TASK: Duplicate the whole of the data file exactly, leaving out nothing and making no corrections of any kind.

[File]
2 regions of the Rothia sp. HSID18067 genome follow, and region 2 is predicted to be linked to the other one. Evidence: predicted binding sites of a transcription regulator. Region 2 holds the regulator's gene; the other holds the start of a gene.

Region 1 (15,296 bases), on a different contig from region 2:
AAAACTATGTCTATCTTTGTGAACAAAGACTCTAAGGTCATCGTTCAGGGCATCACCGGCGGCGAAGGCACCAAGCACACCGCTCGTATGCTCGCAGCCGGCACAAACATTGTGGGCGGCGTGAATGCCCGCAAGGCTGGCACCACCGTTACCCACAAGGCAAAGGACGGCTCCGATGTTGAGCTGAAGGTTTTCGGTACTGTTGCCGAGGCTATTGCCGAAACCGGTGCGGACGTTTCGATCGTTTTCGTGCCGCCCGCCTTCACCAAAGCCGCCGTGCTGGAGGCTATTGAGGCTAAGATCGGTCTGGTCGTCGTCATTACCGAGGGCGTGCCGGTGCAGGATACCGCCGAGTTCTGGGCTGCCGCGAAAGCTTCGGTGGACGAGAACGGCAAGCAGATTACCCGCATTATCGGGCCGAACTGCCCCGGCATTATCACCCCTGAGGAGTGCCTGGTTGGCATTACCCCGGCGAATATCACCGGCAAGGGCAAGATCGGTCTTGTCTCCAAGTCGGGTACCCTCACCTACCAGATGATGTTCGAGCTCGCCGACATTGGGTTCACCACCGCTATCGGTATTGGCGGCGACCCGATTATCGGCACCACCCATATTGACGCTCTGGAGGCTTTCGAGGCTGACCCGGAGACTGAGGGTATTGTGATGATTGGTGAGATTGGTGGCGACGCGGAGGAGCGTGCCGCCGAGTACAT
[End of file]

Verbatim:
2 regions of the Rothia sp. HSID18067 genome follow, and region 2 is predicted to be linked to the other one. Evidence: predicted binding sites of a transcription regulator. Region 2 holds the regulator's gene; the other holds the start of a gene.

Region 1 (15,296 bases), on a different contig from region 2:
AAAACTATGTCTATCTTTGTGAACAAAGACTCTAAGGTCATCGTTCAGGGCATCACCGGCGGCGAAGGCACCAAGCACACCGCTCGTATGCTCGCAGCCGGCACAAACATTGTGGGCGGCGTGAATGCCCGCAAGGCTGGCACCACCGTTACCCACAAGGCAAAGGACGGCTCCGATGTTGAGCTGAAGGTTTTCGGTACTGTTGCCGAGGCTATTGCCGAAACCGGTGCGGACGTTTCGATCGTTTTCGTGCCGCCCGCCTTCACCAAAGCCGCCGTGCTGGAGGCTATTGAGGCTAAGATCGGTCTGGTCGTCGTCATTACCGAGGGCGTGCCGGTGCAGGATACCGCCGAGTTCTGGGCTGCCGCGAAAGCTTCGGTGGACGAGAACGGCAAGCAGATTACCCGCATTATCGGGCCGAACTGCCCCGGCATTATCACCCCTGAGGAGTGCCTGGTTGGCATTACCCCGGCGAATATCACCGGCAAGGGCAAGATCGGTCTTGTCTCCAAGTCGGGTACCCTCACCTACCAGATGATGTTCGAGCTCGCCGACATTGGGTTCACCACCGCTATCGGTATTGGCGGCGACCCGATTATCGGCACCACCCATATTGACGCTCTGGAGGCTTTCGAGGCTGACCCGGAGACTGAGGGTATTGTGATGATTGGTGAGATTGGTGGCGACGCGGAGGAGCGTGCCGCCGAGTACAT